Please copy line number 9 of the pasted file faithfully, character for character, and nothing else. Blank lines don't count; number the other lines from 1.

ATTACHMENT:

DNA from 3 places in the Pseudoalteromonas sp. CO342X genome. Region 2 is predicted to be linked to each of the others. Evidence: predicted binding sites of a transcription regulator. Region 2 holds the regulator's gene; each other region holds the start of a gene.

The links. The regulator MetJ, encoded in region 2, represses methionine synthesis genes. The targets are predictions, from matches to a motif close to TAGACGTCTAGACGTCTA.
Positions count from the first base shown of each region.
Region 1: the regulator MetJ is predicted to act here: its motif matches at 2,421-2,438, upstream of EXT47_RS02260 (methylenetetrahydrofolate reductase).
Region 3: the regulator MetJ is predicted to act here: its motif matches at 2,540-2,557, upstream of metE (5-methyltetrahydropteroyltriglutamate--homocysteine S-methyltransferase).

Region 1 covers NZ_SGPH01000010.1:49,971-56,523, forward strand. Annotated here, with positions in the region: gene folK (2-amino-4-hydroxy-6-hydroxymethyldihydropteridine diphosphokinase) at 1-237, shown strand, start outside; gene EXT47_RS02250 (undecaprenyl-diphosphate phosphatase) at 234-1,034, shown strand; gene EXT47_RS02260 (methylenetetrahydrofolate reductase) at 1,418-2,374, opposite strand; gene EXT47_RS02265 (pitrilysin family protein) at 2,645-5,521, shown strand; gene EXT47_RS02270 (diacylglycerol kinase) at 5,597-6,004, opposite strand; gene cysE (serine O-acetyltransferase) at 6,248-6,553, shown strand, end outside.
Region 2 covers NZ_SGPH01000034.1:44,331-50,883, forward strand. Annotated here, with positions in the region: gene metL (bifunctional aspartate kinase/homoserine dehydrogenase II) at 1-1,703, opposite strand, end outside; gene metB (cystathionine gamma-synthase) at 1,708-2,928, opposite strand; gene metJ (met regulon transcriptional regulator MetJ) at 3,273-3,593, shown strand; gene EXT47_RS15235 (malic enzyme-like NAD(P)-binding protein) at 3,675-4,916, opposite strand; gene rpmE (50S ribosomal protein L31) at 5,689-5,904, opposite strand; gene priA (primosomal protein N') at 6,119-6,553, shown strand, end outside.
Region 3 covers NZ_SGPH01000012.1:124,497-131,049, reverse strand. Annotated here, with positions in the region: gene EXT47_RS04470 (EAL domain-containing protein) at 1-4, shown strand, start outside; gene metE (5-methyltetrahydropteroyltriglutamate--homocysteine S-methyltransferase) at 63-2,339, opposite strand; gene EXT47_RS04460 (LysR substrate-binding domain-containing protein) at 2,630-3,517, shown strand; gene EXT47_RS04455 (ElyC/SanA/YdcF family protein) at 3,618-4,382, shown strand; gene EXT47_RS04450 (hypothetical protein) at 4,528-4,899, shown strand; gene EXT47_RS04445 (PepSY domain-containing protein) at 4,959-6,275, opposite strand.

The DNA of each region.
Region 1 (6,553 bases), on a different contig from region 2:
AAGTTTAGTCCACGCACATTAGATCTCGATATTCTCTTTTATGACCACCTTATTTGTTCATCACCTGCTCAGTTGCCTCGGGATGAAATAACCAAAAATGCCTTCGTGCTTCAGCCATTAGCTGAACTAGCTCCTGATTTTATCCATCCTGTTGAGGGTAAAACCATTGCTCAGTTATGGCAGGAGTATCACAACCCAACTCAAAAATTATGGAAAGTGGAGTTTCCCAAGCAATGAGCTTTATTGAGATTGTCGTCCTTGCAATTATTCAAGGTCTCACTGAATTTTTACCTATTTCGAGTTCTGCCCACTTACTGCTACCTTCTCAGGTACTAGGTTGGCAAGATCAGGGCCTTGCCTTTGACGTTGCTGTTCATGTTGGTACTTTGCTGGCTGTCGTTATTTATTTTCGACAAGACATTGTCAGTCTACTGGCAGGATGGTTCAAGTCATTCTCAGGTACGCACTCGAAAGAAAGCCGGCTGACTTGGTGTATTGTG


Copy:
The DNA of each region.